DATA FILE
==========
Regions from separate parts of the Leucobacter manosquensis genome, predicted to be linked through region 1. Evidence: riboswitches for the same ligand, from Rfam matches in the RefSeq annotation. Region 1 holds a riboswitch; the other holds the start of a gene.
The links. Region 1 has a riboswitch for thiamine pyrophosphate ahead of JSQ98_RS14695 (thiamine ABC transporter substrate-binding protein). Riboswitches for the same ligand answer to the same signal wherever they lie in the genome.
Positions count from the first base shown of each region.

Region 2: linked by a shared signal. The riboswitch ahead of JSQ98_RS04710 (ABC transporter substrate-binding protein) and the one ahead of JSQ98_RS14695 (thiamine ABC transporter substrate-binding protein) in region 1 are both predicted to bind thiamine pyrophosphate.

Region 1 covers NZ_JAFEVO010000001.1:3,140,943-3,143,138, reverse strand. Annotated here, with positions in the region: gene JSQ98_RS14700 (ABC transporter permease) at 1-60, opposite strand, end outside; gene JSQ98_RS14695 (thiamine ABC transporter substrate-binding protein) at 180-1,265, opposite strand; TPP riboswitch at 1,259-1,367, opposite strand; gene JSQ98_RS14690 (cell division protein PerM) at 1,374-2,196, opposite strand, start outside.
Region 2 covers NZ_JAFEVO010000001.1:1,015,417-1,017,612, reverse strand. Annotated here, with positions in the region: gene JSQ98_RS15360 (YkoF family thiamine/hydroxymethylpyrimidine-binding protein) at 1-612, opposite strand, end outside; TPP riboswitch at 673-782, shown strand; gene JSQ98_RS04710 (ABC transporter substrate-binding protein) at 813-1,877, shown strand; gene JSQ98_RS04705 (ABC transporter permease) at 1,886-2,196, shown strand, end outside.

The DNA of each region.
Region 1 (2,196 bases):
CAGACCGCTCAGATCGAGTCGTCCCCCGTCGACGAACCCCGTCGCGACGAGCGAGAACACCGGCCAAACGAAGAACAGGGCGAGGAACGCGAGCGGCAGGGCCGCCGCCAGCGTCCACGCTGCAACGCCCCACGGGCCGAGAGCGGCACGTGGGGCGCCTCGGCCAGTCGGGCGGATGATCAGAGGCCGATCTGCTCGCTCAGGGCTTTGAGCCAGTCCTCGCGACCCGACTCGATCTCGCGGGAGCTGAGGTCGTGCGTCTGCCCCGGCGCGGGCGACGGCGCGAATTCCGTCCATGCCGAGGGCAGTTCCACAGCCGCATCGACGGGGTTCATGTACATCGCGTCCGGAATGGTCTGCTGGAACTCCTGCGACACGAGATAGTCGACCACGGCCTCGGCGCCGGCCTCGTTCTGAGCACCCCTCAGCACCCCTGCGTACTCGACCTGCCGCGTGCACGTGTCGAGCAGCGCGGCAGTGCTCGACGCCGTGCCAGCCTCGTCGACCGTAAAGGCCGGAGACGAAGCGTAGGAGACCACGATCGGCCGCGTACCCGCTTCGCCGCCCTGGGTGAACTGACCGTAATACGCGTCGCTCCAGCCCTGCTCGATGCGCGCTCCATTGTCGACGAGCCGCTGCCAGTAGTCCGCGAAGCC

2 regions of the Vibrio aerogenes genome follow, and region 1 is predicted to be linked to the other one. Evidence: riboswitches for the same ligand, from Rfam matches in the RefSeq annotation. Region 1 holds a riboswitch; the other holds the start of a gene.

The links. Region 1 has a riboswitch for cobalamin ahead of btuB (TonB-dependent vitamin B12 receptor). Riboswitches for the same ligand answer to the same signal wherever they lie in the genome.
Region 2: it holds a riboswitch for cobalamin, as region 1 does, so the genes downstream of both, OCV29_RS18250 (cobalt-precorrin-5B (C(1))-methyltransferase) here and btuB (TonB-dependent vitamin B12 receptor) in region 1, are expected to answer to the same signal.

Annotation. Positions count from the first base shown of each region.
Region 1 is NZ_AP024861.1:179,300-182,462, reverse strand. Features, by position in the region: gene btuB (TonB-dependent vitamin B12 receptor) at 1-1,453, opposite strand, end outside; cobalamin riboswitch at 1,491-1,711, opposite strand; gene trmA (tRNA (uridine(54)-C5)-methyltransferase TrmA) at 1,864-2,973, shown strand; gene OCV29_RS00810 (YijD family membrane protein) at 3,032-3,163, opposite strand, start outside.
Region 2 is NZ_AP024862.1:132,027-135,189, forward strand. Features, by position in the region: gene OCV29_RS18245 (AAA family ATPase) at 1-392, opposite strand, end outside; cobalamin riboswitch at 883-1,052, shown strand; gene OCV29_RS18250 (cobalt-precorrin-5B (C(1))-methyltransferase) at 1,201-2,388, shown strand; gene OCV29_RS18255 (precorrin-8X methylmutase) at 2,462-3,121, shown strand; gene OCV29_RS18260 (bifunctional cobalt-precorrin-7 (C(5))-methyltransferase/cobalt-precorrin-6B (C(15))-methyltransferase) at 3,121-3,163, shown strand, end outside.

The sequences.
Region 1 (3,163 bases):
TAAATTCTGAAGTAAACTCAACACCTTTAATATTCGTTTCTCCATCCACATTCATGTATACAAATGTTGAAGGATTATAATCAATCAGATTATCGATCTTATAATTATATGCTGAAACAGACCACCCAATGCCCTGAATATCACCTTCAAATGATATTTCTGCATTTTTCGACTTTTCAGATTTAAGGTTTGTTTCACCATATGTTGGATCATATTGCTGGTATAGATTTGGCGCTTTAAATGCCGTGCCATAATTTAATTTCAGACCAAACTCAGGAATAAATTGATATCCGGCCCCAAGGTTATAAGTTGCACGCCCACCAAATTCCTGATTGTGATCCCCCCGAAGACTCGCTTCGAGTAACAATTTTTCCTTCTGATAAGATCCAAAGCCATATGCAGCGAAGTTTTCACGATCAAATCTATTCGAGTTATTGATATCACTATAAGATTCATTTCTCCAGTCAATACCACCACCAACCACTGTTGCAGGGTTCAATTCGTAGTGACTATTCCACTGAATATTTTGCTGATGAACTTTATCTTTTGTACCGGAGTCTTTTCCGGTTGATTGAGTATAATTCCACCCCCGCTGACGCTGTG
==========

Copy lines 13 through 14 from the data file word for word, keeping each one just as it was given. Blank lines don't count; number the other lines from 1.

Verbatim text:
Annotation. Positions count from the first base shown of each region.
Region 1 is NZ_AP024861.1:179,300-182,462, reverse strand. Features, by position in the region: gene btuB (TonB-dependent vitamin B12 receptor) at 1-1,453, opposite strand, end outside; cobalamin riboswitch at 1,491-1,711, opposite strand; gene trmA (tRNA (uridine(54)-C5)-methyltransferase TrmA) at 1,864-2,973, shown strand; gene OCV29_RS00810 (YijD family membrane protein) at 3,032-3,163, opposite strand, start outside.